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Please help with this print

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OK...I am new....but have successfully printed a few smaller things. This is definitely the largest print I have tried so far.

A friend asked me to print this phone holder for his child's robotics class....

http://www.thingiverse.com/thing:1141100/#comments

In Cura I enrage it by 25.4 to get the right sizes.

200C, 0.4 nozzle...everything else standard

And then I get these type of results...no matter if I have applied glue to the bed or not...actually I got further without the glue...

Any idea what is going wrong? Looks like the top part is causing problems!

Please help.

Thanks!

IMG_1284.thumb.JPG.98f0b64817218461df77c4d140bcaea5.JPG

IMG_1281.thumb.JPG.98b72fab935c1f8457cdb15c6e3b7eee.JPG

IMG_1284.thumb.JPG.98f0b64817218461df77c4d140bcaea5.JPG

IMG_1281.thumb.JPG.98b72fab935c1f8457cdb15c6e3b7eee.JPG

Edited by Guest

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I was thinking about the speed also....any suggestions?

The issue is that it starts with the bottom part no issues, then it take a turn on the long side and that one is not straight, thats where it starts going wrong and from there the top spahes go wrong also.

I did level the bed to what i thought was good.

Will try again tonight.

Please suggest speed for initial print.

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its always important to get a good first layer down I often choose 30-35mm/s depends on many other factors though

 

thanks.

apart from slower printing is there anything that should prevent me from printing whole model at 30mm/s?

Also, you do that through tune setting right?

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I would also look into the speed of your first layer.

It looks to be levelled correctly since the brim (the part that is being deployed) looks good to me.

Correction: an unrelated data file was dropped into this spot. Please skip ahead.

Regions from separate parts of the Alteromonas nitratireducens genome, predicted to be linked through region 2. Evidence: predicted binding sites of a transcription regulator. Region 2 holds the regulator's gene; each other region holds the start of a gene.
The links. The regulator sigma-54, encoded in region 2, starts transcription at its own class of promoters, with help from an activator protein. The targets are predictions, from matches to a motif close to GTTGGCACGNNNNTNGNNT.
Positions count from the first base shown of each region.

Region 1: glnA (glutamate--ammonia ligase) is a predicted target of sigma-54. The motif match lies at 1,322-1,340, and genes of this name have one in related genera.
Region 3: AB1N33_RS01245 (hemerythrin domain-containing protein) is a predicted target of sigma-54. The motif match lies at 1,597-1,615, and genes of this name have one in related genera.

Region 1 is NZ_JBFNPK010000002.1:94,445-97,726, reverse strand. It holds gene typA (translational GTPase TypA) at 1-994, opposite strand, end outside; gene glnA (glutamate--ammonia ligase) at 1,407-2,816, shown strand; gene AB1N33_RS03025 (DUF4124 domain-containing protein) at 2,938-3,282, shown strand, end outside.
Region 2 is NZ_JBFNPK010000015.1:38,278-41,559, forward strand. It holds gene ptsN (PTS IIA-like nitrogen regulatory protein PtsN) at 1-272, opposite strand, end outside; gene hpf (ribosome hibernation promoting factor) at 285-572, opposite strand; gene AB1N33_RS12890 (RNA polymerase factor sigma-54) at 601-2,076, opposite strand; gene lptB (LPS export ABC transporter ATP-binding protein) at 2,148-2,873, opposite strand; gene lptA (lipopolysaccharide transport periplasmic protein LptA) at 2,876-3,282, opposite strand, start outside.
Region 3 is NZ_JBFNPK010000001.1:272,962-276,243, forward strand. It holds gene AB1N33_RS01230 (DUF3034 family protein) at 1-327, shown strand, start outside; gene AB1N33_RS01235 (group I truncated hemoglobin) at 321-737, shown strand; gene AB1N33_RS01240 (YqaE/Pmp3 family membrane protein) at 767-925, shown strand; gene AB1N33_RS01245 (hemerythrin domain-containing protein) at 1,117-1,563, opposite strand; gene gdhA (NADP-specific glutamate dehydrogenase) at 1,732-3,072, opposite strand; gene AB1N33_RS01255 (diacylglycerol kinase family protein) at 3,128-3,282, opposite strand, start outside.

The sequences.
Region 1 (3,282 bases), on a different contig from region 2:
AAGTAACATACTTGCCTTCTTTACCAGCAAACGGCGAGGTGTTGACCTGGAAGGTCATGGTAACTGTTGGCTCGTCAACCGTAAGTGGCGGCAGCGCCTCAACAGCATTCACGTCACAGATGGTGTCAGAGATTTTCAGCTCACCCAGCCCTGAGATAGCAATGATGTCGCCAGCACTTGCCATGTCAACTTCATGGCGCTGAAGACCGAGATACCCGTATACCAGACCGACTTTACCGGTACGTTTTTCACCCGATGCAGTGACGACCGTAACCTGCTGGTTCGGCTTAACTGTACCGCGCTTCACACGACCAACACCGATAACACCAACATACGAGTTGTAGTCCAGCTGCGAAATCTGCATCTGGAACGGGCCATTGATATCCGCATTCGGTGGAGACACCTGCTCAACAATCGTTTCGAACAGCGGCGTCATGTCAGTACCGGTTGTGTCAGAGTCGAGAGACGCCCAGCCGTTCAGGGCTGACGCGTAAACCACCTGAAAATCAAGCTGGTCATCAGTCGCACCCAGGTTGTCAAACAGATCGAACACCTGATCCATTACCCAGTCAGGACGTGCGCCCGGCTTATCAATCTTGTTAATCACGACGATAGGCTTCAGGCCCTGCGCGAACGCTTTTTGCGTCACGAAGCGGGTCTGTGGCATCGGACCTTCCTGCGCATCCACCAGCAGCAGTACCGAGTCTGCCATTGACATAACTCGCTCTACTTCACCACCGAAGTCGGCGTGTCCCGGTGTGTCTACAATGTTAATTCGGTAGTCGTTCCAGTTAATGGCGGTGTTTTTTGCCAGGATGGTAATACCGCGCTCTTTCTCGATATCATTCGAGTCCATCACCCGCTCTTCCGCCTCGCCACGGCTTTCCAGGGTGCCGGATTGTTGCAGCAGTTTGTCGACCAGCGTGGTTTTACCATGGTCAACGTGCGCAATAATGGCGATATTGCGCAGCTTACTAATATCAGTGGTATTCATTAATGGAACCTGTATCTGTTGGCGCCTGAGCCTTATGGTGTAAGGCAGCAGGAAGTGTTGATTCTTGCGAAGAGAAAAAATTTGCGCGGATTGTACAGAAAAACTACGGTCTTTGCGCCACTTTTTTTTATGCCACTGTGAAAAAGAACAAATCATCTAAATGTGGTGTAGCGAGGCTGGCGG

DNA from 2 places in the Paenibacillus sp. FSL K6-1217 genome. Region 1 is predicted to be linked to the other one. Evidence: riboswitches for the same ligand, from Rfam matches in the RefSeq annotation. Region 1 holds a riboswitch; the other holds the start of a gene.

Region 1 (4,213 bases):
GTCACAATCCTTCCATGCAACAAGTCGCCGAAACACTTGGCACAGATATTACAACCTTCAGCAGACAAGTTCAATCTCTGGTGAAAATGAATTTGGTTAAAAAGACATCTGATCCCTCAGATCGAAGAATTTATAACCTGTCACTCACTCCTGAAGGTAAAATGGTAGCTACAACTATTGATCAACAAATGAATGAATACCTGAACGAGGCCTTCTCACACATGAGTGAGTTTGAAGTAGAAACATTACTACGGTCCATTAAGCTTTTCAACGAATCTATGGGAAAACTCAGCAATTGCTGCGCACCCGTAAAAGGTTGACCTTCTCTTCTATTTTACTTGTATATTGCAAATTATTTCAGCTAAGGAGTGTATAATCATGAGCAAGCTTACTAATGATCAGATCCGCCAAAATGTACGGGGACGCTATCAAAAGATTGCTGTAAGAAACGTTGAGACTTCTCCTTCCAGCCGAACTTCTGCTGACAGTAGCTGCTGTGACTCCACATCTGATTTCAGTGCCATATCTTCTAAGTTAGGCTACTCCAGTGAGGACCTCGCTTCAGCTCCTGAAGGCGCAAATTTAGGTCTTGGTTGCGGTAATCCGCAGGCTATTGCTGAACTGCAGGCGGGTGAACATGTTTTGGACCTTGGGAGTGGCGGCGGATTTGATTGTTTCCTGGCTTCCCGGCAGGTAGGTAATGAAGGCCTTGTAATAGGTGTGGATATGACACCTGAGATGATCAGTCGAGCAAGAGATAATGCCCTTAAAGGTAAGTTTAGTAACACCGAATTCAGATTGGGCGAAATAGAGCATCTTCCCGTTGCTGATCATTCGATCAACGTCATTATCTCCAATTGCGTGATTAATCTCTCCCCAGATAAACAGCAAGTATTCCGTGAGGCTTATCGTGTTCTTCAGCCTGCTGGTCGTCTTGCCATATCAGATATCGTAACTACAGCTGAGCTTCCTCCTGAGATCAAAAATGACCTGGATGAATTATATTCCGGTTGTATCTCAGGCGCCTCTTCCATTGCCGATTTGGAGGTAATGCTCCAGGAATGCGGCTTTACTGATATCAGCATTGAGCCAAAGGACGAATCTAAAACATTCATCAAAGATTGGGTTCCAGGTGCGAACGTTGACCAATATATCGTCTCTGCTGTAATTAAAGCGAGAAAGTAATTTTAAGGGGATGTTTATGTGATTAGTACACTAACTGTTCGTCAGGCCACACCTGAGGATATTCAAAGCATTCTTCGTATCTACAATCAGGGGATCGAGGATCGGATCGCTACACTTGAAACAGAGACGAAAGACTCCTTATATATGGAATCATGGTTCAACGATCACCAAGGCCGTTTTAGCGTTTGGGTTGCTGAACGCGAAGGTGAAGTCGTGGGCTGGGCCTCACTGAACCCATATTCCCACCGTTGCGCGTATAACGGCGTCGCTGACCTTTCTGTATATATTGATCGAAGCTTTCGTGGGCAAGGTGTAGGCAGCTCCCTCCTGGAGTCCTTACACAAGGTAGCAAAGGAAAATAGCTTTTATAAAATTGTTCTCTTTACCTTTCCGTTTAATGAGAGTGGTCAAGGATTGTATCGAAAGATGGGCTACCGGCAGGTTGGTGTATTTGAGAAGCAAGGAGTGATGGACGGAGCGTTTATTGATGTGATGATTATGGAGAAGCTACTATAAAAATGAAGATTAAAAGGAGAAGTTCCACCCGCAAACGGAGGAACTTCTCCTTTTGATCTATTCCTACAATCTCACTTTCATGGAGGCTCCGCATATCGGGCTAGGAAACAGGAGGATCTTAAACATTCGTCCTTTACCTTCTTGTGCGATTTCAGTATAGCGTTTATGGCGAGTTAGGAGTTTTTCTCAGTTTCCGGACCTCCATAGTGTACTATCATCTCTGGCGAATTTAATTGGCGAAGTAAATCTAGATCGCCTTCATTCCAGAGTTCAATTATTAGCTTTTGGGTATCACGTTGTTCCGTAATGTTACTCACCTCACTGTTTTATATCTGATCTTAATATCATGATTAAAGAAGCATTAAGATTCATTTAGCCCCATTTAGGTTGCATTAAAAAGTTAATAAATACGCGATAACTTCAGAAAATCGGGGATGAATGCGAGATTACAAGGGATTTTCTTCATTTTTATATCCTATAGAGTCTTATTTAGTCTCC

The print should continue in the same pace but for some reason it doesn't.

It could be that the speed increases after the brim. (a brim creates more adhesion.)

Could you upload a screenshot from the orientation in Cura?

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You probably want to change the first layer speed in Cura, I believe it is under 'advanced'.

Which version of Cura are you using?

Usually there is a balance between speed and quality you make.

If you print slower you usually get better results, but there is a certain speed (depending on the complexity of your model and the size) where if you go any slower it doesn't matter anymore. And generally people are looking for that sweet spot where you print fast enough with the best result.

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Not dangerous at all.

With some complex things printing over 20 hours it is designed to run long prints, automatically overnight.

Ok, I can relate to Cura 15.4.4.

Looking forward seeing that screenshot :)

 

OK...so I changed the layout and swapped the sides...that worked much better.

Print speed was set to 30mm/s.

Looks like there are some serious design issues as after the outline the print started to fail 2-3 times again today...so I gave up!

Just hope its not the printer mistake!

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Could be a design issue..

Care to share some pictures of the failed print?

If you change the default view in Cura to Layer (top right corner) you can use this as a method to determine whether or not the print looks OK or not.

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